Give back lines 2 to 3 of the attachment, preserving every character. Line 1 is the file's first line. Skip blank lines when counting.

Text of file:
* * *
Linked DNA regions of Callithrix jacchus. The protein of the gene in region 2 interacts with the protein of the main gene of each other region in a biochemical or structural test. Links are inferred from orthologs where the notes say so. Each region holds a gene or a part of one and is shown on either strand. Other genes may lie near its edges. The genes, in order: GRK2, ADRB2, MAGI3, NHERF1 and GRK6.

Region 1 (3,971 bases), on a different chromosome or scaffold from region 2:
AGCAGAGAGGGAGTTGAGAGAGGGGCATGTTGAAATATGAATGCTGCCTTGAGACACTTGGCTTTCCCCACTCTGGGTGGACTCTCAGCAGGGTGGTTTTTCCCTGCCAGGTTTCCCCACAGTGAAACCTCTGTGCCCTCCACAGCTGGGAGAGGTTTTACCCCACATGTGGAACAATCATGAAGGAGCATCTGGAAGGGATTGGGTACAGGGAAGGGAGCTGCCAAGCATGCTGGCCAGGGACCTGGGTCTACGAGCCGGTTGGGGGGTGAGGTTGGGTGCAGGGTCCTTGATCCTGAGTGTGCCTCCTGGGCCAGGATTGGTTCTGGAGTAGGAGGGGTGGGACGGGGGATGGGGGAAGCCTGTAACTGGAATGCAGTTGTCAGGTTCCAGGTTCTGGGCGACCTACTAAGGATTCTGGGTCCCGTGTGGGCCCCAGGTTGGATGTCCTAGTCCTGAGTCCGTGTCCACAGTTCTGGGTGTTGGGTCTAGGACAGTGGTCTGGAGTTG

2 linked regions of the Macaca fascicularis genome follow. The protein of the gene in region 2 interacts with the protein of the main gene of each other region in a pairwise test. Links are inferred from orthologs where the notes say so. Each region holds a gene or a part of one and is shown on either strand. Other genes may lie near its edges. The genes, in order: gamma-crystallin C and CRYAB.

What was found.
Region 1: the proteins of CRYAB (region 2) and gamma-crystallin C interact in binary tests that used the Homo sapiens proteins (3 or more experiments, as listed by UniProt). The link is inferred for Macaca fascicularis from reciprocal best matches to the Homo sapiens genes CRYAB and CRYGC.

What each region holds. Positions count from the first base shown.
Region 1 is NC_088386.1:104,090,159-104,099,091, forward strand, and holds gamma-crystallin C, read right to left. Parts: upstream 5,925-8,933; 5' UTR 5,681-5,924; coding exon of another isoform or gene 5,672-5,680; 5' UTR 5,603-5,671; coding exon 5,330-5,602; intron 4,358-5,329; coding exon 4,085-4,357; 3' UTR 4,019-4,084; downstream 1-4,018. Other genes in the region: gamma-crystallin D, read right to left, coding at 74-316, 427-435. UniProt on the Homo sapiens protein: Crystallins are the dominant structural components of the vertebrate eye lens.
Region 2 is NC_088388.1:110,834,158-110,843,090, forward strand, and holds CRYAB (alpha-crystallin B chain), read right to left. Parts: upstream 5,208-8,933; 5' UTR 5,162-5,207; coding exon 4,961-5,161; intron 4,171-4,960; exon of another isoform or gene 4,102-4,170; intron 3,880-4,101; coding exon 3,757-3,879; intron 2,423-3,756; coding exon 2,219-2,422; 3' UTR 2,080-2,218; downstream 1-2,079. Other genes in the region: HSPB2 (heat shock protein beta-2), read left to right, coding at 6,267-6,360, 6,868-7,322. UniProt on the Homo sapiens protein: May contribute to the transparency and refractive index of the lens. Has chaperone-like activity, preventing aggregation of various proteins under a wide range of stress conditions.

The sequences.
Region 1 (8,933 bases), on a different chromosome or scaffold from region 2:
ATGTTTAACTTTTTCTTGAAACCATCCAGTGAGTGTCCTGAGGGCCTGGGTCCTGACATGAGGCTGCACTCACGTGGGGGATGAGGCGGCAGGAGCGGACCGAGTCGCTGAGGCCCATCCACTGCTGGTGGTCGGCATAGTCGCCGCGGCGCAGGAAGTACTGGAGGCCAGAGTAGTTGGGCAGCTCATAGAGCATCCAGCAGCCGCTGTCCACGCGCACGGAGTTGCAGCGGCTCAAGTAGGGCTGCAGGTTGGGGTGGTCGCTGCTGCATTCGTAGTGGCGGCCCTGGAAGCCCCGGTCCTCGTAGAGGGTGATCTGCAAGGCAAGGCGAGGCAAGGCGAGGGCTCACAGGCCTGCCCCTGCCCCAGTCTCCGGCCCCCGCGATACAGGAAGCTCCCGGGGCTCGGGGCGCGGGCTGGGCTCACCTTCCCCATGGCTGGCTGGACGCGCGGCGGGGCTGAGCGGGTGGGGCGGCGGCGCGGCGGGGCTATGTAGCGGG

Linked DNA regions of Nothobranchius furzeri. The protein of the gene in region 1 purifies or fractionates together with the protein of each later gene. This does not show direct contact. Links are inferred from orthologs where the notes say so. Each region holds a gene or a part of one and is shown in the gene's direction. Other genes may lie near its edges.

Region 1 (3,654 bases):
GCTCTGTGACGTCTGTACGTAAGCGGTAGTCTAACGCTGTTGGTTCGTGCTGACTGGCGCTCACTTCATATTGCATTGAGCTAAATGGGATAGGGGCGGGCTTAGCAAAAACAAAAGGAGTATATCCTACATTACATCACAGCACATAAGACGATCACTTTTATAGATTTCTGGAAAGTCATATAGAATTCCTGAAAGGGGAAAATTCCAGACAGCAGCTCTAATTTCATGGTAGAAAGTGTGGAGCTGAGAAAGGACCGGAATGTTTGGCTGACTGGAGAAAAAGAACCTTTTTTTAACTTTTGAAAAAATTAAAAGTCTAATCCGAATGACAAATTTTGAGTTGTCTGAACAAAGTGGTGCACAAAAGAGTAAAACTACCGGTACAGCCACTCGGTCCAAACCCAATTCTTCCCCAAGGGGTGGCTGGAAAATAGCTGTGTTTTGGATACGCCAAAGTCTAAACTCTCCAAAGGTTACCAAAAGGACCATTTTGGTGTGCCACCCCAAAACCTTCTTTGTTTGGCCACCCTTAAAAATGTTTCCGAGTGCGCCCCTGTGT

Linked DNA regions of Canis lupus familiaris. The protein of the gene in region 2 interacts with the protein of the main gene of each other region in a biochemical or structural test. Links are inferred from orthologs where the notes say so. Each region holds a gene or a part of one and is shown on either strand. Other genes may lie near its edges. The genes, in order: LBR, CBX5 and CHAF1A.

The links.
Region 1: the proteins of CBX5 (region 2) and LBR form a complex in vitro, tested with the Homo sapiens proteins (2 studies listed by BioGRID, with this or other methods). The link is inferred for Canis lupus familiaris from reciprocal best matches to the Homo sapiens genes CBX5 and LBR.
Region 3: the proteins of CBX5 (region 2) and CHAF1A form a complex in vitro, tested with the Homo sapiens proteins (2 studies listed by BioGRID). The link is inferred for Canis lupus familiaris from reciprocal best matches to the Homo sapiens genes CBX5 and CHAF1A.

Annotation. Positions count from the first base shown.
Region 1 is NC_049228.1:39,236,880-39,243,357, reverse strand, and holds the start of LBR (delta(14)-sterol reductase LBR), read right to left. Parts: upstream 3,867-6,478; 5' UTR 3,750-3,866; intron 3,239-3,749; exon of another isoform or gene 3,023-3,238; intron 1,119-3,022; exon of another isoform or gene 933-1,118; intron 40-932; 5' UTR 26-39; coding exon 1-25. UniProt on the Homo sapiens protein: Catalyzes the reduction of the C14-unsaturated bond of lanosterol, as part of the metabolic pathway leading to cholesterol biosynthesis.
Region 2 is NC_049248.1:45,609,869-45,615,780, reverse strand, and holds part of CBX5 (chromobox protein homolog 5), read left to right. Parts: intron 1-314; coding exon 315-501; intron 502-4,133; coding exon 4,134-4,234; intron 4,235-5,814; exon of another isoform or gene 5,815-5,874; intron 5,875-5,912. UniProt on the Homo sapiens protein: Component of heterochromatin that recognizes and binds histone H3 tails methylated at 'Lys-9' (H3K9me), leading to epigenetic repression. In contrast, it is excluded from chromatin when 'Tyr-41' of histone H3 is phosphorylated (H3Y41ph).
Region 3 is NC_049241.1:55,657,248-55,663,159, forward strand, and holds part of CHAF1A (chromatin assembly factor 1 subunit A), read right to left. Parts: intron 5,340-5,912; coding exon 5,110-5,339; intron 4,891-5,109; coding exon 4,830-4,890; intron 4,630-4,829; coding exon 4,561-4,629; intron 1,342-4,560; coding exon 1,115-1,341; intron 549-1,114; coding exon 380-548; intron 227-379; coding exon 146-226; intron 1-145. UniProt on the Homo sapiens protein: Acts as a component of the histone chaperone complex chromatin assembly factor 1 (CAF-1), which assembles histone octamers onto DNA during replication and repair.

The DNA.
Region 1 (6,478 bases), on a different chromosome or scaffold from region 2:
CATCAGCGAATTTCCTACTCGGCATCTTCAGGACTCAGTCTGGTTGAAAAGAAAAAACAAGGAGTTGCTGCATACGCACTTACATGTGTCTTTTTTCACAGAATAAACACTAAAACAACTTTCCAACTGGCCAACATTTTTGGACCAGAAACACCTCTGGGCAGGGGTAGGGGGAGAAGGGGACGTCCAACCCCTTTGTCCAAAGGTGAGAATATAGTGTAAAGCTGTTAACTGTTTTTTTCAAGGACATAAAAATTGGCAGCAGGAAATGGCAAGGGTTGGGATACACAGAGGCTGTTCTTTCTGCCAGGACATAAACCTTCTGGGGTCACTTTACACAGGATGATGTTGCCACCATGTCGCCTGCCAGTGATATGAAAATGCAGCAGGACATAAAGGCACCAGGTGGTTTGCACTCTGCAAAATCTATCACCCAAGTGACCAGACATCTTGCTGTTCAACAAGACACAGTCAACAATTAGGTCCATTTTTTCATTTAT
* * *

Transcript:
Region 1 (3,971 bases), on a different chromosome or scaffold from region 2:
AGCAGAGAGGGAGTTGAGAGAGGGGCATGTTGAAATATGAATGCTGCCTTGAGACACTTGGCTTTCCCCACTCTGGGTGGACTCTCAGCAGGGTGGTTTTTCCCTGCCAGGTTTCCCCACAGTGAAACCTCTGTGCCCTCCACAGCTGGGAGAGGTTTTACCCCACATGTGGAACAATCATGAAGGAGCATCTGGAAGGGATTGGGTACAGGGAAGGGAGCTGCCAAGCATGCTGGCCAGGGACCTGGGTCTACGAGCCGGTTGGGGGGTGAGGTTGGGTGCAGGGTCCTTGATCCTGAGTGTGCCTCCTGGGCCAGGATTGGTTCTGGAGTAGGAGGGGTGGGACGGGGGATGGGGGAAGCCTGTAACTGGAATGCAGTTGTCAGGTTCCAGGTTCTGGGCGACCTACTAAGGATTCTGGGTCCCGTGTGGGCCCCAGGTTGGATGTCCTAGTCCTGAGTCCGTGTCCACAGTTCTGGGTGTTGGGTCTAGGACAGTGGTCTGGAGTTG